Retirement savers, small scale investors and startups: These are the people who stand to lose the most with a Financial Transactions Tax. The tax would directly reduce household savings for retirement and education, shut off a proven avenue of building financial security for young Americans and disrupt American markets.
Ostensibly aiming to penalize banks and high-frequency traders, the tax that appears in Sen. Elizabeth Warren’s and nearly every Democrat’s platform would damage individuals far beyond Wall Street and would not come close to paying for “free college,” either.
Bernie Sanders’ Inclusive Prosperity Act of 2019 would impose a tax of 0.1 percent-0.5 percent on financial transactions of stocks and bonds. His version of the FTT would effectively skim from the 3.5 billion average daily transactions on the New York Stock Exchange alone, the largest marketplace for stock trading, and cost investors anywhere between $776 billion and $2.2 trillion over 10 years. This disparity demonstrates the difficulty of quantifying a tax on the economy and personal savings accounts.
Retirees would have $20,000 less in their IRA or 401(k) accounts by retirement as a result of the tax, according to estimates from the U.S. Chamber of Commerce’s Center for Capital Markets Competitiveness. The consequences of this are dire, as estimates suggest the average investor would have to continue working two-and-a-half years longer to make up the difference.
The tax would hit retirement savers hard. Financial Transactions Tax proponents insist it would “reduce inequality.” One group argues the tax burden will only be felt by investors wealthy enough to bear it and will reduce inequality by “reining in” the growth of the financial sector which accounts for 7 percent of U.S. GDP. The group celebrates weakening these channels of prosperity through the FTT as a step toward equality because it claims, “financial assets like stocks, bonds, and derivatives are so concentrated in the hands of the wealthiest Americans.” But pulling down an industry that provides financial services to the rest of the economy does nothing to help low income households, whereas having access to loans and capital markets, or a chance to build wealth through low risk investing would indeed help.
Retirement account holders are not the only ones caught in the crossfire. Millennials interested in expanding their savings also stand to lose through this tax. Today, millennials using microinvesting apps like Robinhood to build wealth through the stock market benefit from minimal trading costs and low barriers to entry that microinvesting pioneered and established banks have mimicked. With 6 million accounts, Robin Hood’s mission is to use the stock market to “shrink the gap between the ‘haves’ and the ‘have nots.’”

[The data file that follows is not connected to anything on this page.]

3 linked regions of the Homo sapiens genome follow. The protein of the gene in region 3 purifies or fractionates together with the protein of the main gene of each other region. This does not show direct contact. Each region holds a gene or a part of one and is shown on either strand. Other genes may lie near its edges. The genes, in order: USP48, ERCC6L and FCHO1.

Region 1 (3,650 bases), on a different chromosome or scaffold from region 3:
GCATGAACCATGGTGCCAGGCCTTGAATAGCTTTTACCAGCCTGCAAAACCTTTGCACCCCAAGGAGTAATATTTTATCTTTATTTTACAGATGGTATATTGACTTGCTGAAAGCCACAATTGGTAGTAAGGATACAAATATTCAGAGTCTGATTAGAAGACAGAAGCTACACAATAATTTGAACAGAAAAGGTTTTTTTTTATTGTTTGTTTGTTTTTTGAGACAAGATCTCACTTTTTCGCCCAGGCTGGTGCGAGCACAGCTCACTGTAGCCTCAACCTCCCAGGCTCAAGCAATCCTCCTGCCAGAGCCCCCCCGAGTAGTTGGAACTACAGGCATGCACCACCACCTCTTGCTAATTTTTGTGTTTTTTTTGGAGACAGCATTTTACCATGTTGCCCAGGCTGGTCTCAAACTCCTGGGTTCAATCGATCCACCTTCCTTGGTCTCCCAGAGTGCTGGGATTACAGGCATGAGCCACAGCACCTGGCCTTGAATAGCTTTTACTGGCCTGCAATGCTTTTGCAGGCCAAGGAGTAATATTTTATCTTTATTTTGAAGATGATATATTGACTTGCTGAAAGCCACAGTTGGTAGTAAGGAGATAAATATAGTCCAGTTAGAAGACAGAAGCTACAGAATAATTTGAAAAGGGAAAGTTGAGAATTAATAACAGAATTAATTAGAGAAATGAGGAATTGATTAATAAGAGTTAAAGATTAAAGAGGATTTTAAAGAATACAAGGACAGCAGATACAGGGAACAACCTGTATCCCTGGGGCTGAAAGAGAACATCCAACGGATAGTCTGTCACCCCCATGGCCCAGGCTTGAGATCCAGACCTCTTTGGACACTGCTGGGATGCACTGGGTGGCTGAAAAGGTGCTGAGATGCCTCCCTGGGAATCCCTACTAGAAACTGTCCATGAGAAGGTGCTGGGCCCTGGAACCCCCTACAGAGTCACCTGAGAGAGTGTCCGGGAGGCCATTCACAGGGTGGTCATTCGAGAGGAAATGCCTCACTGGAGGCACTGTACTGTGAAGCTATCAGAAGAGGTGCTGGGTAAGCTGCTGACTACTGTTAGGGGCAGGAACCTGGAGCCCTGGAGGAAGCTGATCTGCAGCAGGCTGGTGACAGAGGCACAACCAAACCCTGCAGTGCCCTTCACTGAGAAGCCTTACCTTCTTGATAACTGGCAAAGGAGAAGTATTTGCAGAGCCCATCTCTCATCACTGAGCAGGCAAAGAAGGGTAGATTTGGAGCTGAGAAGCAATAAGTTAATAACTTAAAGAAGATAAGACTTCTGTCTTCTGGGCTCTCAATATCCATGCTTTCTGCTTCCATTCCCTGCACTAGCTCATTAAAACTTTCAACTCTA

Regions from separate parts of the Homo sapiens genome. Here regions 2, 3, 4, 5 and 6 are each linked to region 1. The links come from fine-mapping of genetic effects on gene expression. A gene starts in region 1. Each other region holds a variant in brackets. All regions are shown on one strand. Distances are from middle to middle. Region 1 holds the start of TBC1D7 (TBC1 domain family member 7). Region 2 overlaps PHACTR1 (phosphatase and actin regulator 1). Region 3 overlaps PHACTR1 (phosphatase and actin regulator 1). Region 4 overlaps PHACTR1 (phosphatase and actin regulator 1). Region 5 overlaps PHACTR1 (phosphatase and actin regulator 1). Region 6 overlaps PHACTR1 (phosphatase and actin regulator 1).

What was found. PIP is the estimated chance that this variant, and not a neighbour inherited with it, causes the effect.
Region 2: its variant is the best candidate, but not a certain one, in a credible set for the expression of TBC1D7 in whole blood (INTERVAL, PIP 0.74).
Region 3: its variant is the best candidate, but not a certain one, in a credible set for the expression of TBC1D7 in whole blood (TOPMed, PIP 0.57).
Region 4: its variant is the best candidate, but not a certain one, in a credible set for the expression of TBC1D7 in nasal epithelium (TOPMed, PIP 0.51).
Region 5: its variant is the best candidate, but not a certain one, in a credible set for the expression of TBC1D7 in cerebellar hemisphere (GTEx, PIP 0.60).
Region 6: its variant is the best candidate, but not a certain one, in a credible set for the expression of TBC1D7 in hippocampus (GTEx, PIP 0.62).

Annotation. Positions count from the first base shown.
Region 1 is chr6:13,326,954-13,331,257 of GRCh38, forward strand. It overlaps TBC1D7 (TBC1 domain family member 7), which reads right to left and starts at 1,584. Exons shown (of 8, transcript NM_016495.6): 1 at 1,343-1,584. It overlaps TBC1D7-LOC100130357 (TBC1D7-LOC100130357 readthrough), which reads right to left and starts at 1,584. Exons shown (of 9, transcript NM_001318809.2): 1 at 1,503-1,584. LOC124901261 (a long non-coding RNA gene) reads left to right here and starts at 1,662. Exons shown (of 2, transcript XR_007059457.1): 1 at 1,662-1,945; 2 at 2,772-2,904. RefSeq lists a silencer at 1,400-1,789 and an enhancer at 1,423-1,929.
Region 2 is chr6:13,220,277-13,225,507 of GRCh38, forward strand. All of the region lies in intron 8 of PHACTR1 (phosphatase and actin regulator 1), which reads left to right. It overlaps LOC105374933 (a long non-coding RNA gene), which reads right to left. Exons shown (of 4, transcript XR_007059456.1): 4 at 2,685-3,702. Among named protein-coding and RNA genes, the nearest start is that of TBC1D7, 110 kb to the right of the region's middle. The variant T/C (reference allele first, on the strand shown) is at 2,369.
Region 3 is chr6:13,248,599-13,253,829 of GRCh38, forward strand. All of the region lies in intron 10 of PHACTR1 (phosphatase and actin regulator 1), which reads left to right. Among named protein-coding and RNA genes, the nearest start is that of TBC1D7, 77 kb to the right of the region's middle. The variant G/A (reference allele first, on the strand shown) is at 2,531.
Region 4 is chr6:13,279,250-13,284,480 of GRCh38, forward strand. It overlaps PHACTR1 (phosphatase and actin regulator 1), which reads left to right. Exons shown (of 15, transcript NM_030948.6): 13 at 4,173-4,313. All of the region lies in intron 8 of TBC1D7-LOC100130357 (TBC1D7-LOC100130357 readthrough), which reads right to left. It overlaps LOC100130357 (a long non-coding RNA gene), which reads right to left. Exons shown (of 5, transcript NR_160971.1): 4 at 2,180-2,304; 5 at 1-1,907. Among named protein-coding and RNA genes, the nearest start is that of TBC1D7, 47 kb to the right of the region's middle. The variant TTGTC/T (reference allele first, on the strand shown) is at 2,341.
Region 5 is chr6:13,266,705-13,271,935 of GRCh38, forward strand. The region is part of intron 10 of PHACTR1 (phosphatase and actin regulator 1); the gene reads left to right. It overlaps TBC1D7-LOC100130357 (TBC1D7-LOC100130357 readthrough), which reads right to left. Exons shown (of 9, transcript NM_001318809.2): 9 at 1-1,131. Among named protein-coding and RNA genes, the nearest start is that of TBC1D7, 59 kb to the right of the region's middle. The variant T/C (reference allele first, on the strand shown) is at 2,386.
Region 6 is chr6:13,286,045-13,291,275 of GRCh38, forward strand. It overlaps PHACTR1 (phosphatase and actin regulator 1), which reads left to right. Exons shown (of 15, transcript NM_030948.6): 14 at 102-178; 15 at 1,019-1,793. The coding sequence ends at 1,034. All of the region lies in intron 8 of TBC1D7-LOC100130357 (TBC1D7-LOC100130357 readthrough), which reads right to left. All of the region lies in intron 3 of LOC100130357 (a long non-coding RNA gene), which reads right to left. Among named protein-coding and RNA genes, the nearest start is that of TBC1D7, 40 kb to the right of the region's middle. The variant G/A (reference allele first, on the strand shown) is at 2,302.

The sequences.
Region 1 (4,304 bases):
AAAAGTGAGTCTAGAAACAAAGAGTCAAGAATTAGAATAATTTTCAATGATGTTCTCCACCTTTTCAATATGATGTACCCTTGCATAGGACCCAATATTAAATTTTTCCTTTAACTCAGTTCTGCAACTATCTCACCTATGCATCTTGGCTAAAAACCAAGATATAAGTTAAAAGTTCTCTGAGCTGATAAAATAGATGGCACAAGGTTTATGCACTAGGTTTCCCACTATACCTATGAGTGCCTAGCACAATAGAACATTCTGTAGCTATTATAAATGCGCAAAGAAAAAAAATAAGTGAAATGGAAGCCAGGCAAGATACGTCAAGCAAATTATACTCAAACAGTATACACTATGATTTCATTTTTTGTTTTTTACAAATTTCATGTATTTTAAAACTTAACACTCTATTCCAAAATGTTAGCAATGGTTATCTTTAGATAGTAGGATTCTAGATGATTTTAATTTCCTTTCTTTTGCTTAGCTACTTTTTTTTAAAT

The real way to help people is to widen access to the stock market to elevate all participants. A crucial step toward creating wider opportunity is to remove barriers to investing, not impose more.
Direct costs on individual returns are not the only way a Financial Transactions Tax would undercut this vehicle of mobility, either. The tax will harm economic growth and increase the cost of borrowing, suppressing the value of companies. The tax has been tried before, when the U.S. taxed financial transactions from 1914 to 1965. After it was repealed, the Chamber notes trading volume on the NYSE increased by an incredible 33 percent from in 1966–67.
When proponents argue the tax would not hurt American markets because European and Asian markets tax these transactions, they fail to see America’s advantage as the cheapest place to trade is what makes it the leading country for investment in the world. Congressman Patrick McHenry, North Carolina Republican and ranking member on the House Financial Services Committee, recently expressed his concerns in a letter to Treasury Secretary Steven Mnuchin that business may shift to Hong Kong or Chinese exchanges and asked the Treasury to study the effects of the tax.
The Chamber’s study also highlights the U.S. Interest Equalization Tax of 1963, which taxed foreign stocks and bonds at 15 percent, adding costs that pushed much of the bond market to London and created a European bond market that stuck around even after Congress repealed the tax in 1974. If the U.S. cedes its competitive advantage again, history shows capital is bound to stream out of the country. It may never come back.
By weakening one of the strongest levers of economic mobility, politicians pushing the FTT will hurt precisely the households they claim to care about.
• Ryan Goff is federal affairs associate with the Shareholder Advocacy Forum, a project of Americans for Tax Reform.
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